(For last year’s meditation on the Sabian Symbol for this degree: click here)
Oh wait, my intention in the previous Blague was to talk a bit about Kiki & Herb, whom we saw perform at Joe’s Pub on Friday. Now, there is a sort of embargo on talking about the show in social media and so forth but since three people are reading this I think it’s safe to say: we’re fine. Meanwhile I don’t plan on giving much, if anything away; other than the fact that I was so happy this show was what it was. I was a bit concerned about nostalgia—not so much the performers as my own—for a time when Kiki & Herb first hit the scene in New York, in the 90s, Justin Bond and Kenny Mellman arriving from San Francisco nearly a decade after we hit New York, and their being so very much older than we are.
That was a joke. Kenny is younger than we are and Justin Vivian and we are born the same year (v is still older though). Point is there was no nostalgia but for little lacings, enough to inspire knowing glances regarding bygone times; but mainly the act moved forward despite their eight year hiatus, the instigation of which I remember clear as day. In this new incarnation of K&H we have performers who, Time being what it is, look closer to the age of the characters, so while the visual joke of drawn lines on faces and depression-era antics still read, the marching on of that T-word does make a poignant play across the mind of a die-hard K&H fan.
So much has happened in Justin Vivian’s life in the past eight years—I don’t know much about Kenny’s trajectory (mainly because there was a time when being friendly with the H would have, and did, inspire the casual threat of wrath from the K. And to be fair, Justin Vivian is one of my dearest friends on the planet whilst I never really knew Kenny all that well. I do think that is mainly my fault and, well, it’s not really a point I want to hit that hard. I love them both. And Justin Vivian is unparalleled as an artist as well as a person of character; the very human moments we’ve shared as friends, though often smacking of the relationship between Margo and Karen in all about Eve, nonetheless only endears me to JV all the more.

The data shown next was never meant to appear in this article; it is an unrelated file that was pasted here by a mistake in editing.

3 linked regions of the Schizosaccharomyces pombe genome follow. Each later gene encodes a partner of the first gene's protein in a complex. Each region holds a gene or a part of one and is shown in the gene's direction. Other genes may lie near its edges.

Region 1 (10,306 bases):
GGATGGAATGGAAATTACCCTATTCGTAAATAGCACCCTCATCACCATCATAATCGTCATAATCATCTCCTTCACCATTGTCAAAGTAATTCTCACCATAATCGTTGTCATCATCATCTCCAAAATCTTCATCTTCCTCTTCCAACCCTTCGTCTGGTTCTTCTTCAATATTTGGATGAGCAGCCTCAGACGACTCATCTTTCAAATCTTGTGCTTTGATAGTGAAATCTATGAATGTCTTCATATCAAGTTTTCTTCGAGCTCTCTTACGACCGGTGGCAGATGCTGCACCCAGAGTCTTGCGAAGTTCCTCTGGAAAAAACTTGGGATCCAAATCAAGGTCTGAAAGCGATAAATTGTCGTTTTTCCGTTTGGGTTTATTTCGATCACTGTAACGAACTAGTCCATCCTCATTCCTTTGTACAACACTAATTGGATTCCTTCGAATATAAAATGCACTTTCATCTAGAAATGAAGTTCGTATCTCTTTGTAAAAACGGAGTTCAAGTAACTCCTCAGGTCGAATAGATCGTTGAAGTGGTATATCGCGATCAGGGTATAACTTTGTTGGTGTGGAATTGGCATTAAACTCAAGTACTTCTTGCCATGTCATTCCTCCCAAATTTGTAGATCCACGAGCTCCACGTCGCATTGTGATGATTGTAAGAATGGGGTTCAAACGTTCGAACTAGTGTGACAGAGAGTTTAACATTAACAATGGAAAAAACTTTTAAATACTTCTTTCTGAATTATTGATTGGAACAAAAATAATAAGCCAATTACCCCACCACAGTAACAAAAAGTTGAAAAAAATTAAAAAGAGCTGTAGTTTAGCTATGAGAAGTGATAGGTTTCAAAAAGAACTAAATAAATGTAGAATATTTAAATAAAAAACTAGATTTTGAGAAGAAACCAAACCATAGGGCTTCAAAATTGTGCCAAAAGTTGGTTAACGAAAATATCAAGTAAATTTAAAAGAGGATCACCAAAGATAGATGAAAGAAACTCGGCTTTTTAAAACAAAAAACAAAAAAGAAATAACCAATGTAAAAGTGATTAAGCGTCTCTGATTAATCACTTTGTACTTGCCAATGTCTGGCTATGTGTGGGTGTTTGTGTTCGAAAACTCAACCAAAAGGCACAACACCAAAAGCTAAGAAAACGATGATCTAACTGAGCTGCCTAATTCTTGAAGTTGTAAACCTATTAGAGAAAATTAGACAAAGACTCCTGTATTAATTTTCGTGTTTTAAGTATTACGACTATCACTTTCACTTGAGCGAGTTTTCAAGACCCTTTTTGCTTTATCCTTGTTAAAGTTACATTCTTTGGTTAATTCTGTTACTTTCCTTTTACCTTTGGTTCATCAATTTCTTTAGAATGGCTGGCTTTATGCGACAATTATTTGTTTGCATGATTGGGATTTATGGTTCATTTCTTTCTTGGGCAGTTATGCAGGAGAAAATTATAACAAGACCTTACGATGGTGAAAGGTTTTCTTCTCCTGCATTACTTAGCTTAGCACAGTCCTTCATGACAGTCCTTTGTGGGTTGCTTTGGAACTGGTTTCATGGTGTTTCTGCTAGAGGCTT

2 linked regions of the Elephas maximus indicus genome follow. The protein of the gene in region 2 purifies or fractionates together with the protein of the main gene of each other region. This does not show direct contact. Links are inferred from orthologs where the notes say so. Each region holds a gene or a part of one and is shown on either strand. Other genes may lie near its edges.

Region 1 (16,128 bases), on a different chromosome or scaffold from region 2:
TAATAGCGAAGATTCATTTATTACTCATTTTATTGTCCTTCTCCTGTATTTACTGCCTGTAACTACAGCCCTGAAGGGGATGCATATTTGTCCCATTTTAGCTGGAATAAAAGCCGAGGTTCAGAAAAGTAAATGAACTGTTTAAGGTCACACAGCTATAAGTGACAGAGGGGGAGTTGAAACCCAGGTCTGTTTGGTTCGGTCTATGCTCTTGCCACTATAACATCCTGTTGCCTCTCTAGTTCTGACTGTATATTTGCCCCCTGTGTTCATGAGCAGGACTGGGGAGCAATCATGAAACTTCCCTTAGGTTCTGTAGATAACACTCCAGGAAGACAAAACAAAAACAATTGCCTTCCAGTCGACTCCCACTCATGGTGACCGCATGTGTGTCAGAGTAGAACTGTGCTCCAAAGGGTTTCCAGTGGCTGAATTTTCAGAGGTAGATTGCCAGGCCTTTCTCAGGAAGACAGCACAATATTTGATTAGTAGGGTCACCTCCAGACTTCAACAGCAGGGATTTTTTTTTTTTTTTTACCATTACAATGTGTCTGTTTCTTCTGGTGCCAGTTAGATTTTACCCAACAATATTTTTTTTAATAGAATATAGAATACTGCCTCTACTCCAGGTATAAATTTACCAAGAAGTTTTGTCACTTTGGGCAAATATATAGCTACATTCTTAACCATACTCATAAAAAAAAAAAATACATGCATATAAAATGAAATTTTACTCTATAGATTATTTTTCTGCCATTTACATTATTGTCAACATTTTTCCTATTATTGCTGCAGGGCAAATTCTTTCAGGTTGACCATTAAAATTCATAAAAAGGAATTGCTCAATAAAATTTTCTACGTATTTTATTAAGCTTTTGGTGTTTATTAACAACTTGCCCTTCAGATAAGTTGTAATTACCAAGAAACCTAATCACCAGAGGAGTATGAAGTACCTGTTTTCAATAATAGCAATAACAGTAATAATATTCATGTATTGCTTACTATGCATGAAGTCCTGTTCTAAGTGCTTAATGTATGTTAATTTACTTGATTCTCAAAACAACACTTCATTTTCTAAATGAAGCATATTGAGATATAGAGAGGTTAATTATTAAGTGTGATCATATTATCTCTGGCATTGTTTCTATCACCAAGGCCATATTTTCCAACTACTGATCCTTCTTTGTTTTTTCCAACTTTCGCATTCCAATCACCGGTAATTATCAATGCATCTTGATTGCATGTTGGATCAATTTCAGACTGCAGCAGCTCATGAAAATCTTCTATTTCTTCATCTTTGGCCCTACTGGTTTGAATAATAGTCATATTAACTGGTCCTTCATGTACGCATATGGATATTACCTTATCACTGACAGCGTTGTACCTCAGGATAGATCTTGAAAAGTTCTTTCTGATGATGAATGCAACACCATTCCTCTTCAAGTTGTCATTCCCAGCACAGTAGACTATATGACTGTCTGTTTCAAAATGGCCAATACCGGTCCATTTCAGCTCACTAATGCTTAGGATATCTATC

But I was talking about v’s life experience and wanted to point out how she has litereally characterizes changes in v’s only life into fictional personages you don’t see, of course, but hear tell of. Such that, through the lens of Kiki, the octagenarian showgirl, we see various aspects of self, personified, as historical figures, friends and lovers and even grandchildren. It’s pretty brilliant. And the satire has become even more loosely warped over the years. The entire first bit of the show is a kitchen sink account of where K&H have been over the last near-decade. That bit of the show is all over the map in the truest and most brilliant sense of the word.
Anyway, I would suggest your’e going to see it but you can’t it’s sold out.
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